Title: Death Watch by Ari Berk
Publisher: Simon & Schuster
Released: November 15th 2011
Stars: 6.5 out of 10
Summary: When Silas Umber’s father Amos doesn’t come home from work one night, the family suffers from money problems. So they move to Lichport, where Silas was born and his father worked as an Undertaker. With his father no longer there, the village people want him to take over his father’s job, although Silas doesn’t know anything about it. Exploring the abandoned streets he understands that something isn’t right with his uncle. When he finds a priceless artifact in his father’s old office, the Death Watch, he starts to uncover the history of Lichport and therefore takes over his father’s old job. But he’s uncovering things, he didn’t even know existed before.
My thoughts: This is a book you like or dislike, but I don’t believe that there’s something in the middle. I actually liked it, but nevertheless had some problems with it. First of, it’s a long book. There are many detailed descriptions, which sometimes annoyed me, because I’m not a huge fan of long descriptions. But if you like those, you might like the book more. But besides the long description and some unbelievable aspects, I thought the story had an interesting theme and was quite well-written. Silas was a great character, although he was a bit slow sometimes, but he made some great discoveries. His uncle was one of the best characters of the books, not because he was so nice, but because he was so well described. I could imagine him quite good and the things you’ll find out about him during the book are quite interesting and sometimes surprising. There was quite a lot of suspense in the book and the other characters of the village were really special as well. It was a nice setting and the discoveries were amazing. I especially loved the end, which revealed many things and had an interesting twist. Besides, I loved what you learn about Silas’ father’s job and how Ari Berk wove different death rituals of other cultures into the book. It was nice to learn about those.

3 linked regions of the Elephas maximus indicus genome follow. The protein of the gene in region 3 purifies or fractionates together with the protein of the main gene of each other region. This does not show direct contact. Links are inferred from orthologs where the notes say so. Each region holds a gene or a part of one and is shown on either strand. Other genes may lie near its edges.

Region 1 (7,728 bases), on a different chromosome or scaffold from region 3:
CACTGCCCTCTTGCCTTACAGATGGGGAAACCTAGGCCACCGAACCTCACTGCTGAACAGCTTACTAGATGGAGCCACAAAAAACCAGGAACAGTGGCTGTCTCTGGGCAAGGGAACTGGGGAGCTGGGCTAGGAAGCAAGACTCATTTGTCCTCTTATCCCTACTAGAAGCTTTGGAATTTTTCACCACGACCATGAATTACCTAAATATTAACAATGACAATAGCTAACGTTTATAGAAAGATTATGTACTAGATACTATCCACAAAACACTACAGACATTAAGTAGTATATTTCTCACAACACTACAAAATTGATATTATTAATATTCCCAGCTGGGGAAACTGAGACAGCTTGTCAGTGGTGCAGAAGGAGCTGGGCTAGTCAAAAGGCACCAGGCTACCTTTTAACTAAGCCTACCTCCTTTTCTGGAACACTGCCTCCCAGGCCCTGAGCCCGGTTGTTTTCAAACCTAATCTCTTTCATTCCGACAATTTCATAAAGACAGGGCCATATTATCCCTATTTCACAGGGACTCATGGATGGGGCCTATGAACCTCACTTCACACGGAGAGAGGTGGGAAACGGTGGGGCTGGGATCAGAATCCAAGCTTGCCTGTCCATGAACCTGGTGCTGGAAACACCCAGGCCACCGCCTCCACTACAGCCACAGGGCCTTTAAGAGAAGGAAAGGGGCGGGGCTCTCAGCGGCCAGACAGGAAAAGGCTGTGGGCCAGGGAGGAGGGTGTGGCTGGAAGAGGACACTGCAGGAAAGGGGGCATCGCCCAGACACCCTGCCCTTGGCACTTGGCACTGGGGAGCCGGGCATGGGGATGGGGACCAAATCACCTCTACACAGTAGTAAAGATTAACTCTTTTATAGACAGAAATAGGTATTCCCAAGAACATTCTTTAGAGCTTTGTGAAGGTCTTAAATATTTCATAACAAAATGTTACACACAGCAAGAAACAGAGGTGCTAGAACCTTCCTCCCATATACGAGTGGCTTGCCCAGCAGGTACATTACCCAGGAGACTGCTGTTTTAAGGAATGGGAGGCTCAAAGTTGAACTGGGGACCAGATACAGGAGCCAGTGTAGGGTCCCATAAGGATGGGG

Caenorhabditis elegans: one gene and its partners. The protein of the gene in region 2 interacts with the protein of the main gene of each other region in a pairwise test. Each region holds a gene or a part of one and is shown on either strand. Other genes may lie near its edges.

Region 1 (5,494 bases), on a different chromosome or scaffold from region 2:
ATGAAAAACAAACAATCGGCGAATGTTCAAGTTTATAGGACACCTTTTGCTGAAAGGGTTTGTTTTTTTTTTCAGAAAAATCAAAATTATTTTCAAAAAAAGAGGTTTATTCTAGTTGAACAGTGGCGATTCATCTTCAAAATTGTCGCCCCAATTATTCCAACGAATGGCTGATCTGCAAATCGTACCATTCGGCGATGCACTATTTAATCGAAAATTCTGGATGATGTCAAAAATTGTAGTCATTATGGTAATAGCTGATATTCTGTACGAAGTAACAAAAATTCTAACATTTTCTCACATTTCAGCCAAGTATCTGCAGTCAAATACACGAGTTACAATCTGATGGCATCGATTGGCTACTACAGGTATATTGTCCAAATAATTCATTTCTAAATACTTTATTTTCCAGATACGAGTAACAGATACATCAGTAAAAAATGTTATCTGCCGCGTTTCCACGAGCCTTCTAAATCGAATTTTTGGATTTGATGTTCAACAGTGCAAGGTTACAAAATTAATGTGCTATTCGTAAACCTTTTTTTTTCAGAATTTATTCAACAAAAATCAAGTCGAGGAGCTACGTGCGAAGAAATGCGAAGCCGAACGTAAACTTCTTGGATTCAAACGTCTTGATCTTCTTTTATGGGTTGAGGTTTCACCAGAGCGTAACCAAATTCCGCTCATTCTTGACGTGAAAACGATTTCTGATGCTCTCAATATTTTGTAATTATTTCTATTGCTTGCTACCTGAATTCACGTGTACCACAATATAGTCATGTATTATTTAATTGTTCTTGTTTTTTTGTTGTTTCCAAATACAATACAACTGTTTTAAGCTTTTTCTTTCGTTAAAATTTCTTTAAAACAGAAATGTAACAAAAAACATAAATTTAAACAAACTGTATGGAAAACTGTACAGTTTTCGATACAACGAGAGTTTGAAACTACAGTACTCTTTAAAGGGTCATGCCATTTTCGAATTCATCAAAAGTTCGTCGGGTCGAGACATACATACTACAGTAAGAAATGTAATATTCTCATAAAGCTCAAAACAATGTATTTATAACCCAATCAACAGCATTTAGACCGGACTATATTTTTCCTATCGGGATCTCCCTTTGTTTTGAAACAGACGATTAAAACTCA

So, besides Silas being a special character and the ultralong descriptions in the book, I really enjoyed the qell-written tale of a junior undertaker in a small village and the things and “persons” he discovers.